Wednesday, June 22, 2005

R' Ashlag Ch. 25

Rabbi Yehudah Ashlag's "Introduction to the Zohar"

-- as translated and commented on by Rabbi Yaakov Feldman



-- This is a rather complex chapter that draws upon a lot of what's been said before. We'll do what we can to encapsulate it at the end and point out where it's going to be taking us.

"We now have a solution to our fifth inquiry (see 3:2) in which we asked why the body will be resurrected, seeing how base it is and given that its (immortal) soul won't appear in it in all its purity until the body decomposes. And (we can also now offer a solution to) our sages’ statement that 'The dead will be brought back to life with all their defects (in place) so that they won't be mistaken for anyone else (and that all those defects will be cured afterwards)' (Zohar, Emor 17), based on the original intent behind creation in the first era."

"For as we'd said, G-d meant for His creations to derive pleasure (see 6:1), so He had to create a great and comprehensive enough willingness to take-in all the great bounty that lay at the intention of creation, since (the ability to take-in) a great deal of pleasure and (the need to have a correspondingly) comprehensive ratzon l’kabel go hand in hand (see 6:2-3). For as we said, this enormous ratzon l’kabel was the only thing created anew (see 7:1-2), since G-d didn't need to create anything else to carry out His intentions for creation and (also) because it's only natural that a perfect Producer wouldn't produce anything extraneous."

"Now, we've also said that this comprehensive ratzon l’kabel was withdrawn from the four worlds of holy-A.B.Y.A. and placed in the four worlds of defiled-A.B.Y.A. (see 10:2) which the bodies of this world devolved from and derived their sustenance and everything that comprises them. And we said that one only begins to attain a holy (immortal) soul when he reaches thirteen (or twelve, in the case of a woman) thanks to his involvement in Torah and Mitzvot (with the intention to please G-d), when he starts to be nourished by the four worlds of holy-A.B.Y.A. to a degree that corresponds to the size of the holy (immortal) soul he attained (see 11:2)."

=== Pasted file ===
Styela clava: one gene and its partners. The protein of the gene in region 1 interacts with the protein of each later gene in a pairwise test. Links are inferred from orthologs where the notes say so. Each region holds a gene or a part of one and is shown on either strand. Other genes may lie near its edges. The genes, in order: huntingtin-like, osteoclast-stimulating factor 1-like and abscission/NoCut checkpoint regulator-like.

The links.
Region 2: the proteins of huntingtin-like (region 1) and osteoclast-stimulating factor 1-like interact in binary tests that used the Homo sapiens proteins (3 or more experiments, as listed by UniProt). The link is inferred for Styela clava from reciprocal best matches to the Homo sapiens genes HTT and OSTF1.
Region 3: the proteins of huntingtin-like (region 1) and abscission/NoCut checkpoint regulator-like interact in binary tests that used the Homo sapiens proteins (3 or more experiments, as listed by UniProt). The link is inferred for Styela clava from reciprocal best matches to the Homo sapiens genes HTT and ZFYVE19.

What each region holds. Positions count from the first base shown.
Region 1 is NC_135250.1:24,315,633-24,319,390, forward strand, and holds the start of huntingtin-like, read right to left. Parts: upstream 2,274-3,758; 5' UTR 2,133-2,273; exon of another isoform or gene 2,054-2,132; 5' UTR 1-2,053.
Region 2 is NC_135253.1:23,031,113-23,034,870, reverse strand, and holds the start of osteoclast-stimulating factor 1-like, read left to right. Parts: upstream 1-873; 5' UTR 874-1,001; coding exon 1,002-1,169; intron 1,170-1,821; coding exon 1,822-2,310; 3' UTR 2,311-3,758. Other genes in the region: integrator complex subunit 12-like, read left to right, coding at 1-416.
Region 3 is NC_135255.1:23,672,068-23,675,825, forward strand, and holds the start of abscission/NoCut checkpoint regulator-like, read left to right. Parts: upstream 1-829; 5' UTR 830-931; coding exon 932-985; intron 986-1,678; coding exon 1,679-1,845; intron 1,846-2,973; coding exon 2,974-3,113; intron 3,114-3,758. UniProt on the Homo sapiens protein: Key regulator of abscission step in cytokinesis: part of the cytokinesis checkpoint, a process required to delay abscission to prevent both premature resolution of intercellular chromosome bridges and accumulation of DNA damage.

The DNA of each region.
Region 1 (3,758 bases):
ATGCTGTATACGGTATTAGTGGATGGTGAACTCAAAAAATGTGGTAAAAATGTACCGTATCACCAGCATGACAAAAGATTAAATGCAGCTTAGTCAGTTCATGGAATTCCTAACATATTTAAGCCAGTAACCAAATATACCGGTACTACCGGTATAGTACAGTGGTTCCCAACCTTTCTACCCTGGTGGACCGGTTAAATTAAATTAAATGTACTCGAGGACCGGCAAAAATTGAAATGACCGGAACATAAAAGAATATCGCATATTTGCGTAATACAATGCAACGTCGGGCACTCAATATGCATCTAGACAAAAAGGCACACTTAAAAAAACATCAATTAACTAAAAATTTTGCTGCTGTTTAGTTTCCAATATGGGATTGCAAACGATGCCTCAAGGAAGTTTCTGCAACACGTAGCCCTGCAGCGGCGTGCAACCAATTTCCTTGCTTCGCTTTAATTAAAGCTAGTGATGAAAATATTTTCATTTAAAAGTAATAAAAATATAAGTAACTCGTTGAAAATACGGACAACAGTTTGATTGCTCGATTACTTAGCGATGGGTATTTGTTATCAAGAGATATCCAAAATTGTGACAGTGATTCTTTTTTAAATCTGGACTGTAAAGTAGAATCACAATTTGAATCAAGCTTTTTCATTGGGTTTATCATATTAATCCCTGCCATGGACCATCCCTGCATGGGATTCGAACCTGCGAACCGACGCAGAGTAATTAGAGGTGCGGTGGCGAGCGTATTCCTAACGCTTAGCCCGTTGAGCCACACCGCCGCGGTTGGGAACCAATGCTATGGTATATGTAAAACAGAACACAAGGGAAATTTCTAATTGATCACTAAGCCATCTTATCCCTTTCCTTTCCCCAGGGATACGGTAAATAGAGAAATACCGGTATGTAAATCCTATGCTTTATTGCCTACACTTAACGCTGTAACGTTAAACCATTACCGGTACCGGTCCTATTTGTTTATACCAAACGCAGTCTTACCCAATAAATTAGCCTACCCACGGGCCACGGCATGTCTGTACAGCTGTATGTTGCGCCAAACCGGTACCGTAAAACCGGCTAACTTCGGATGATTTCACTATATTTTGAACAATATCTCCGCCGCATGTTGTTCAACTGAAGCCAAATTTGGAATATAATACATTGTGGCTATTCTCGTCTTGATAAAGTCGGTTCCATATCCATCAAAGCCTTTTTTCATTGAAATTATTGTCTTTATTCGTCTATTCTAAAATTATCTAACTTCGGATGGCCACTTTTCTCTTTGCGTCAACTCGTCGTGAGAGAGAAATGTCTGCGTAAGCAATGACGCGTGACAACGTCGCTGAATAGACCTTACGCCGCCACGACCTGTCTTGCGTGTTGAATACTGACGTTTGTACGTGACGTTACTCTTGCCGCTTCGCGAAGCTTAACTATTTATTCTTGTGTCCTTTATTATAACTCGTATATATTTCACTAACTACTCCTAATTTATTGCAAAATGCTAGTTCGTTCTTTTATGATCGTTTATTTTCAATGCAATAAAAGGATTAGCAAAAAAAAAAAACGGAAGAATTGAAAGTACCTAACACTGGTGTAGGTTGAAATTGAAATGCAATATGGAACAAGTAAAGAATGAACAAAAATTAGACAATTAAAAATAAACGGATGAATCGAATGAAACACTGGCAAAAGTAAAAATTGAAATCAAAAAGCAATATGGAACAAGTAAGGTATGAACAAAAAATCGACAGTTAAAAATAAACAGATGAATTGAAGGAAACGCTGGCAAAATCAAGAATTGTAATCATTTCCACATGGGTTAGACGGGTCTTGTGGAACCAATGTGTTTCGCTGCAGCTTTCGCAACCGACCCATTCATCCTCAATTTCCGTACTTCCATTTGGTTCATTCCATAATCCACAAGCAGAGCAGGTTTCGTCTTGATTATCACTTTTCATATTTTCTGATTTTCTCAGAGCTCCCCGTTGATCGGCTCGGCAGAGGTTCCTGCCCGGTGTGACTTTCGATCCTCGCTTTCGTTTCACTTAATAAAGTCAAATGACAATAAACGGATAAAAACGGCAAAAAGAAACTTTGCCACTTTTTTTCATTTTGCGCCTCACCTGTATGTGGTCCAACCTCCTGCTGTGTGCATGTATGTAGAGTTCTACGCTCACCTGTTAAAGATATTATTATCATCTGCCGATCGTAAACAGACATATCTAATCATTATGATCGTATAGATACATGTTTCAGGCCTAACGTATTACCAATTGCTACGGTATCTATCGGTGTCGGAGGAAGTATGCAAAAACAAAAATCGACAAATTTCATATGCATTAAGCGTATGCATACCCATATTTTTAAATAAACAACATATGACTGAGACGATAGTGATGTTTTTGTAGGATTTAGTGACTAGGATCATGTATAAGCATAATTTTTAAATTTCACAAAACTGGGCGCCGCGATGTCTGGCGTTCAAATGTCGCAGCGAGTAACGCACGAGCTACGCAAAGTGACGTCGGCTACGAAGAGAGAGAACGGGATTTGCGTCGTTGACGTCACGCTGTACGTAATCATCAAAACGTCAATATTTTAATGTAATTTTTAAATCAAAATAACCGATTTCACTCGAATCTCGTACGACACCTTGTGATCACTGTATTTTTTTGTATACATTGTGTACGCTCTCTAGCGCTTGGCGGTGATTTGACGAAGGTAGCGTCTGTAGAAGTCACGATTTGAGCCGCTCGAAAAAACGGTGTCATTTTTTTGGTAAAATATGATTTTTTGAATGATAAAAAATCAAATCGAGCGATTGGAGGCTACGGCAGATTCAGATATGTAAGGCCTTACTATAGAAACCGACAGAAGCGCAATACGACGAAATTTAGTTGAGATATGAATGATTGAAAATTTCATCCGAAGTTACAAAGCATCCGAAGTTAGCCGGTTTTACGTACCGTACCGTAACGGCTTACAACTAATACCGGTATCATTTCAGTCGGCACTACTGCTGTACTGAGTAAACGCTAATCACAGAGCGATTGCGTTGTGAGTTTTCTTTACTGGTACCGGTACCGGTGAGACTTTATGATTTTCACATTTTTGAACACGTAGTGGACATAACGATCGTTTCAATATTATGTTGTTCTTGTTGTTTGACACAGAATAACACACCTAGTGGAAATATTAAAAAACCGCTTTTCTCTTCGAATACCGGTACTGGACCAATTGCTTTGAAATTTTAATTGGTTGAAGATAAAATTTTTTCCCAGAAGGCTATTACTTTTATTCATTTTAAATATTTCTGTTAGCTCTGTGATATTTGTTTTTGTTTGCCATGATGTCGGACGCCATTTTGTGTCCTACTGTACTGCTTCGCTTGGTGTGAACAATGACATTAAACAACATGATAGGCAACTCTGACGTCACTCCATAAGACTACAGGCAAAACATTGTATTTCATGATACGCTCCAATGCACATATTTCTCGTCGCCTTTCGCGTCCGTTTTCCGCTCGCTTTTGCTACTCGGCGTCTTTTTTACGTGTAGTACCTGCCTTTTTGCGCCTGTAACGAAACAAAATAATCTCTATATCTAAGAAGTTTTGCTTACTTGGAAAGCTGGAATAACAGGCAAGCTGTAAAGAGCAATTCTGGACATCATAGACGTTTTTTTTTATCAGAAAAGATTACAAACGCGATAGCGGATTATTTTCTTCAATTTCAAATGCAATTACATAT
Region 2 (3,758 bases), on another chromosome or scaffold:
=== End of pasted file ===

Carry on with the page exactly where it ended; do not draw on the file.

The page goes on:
"We likewise said that during the six thousand years that we've been granted to engage in Torah and Mitzvot that the body -- i.e., its comprehensive ratzon l’kabel -- wouldn't be rectified. All the rectifications that will come about would be due to our efforts alone, and would only touch upon the nefesh (i.e., the lowest degree of soul) from which those rectifications will ascend upward through the various degrees of holiness and purity in order to (eventually) enhance the ratzon l’hashpia that evolves along with the soul."

"Now all that helps to explain why the body is doomed to die, be buried, and decompose (as we'll see)."

"After all, the body wouldn’t been rectified in any way -- but it (simply) can't remain in that state (forever). And yet if the (body's) comprehensive ratzon l’kabel would be (prematurely) removed from the world, then G-d's intentions for creation -- that everyone would be granted all the great delights that He wanted them to -- wouldn't be carried out, G-d forbid. After all (as we alluded to above), a great ratzon l’kabel and (the ability to sustain) a great deal of pleasure go hand in hand, and one's ratzon l’kabel diminishes to the selfsame degree that his delight and pleasure upon receiving diminishes."

-- The following *begins* to explain why the body must die and decompose before it's to be resurrected. As we learned, G-d intended mankind to derive pleasure in this world (and the next, too). So He quite logically instilled a desire for pleasure in our beings; and He likewise quite reasonably provided us with as great a desire for pleasure as the pleasure itself would be. That's why G-d created our ratzon l’kabel.
-- But it's important to realize that it needs to be rectified. We'll get back to that.
-- We also learned that we only begin to develop an immortal soul once we start to fulfill G-d's mitzvot and study His Torah; and that the greater and purer our engagement in that, the greater and purer will our soul be.
-- Nonetheless, that process won't rectify our problematic ratzon l’kabel. All we'd have accomplished by engaging in Torah and mitzvot would be to have advanced our soul upward by degrees and eventually bolstered our ratzon l’hashpia -- which is no mean feet at all! But we will not have undone our ratzon l’kabel.
-- So how will our ratzon l’kabel be undone in the end (but not beforehand) as it must in order to accomplish G-d's plans? Why must we be resurrected? And why indeed did our sages say that the "dead will be brought back to life with all their defects (in place)" in order not to "be mistaken for anyone else" by that point? We'll come to all that in the next few chapters.

(c) 2005 Rabbi Yaakov Feldman

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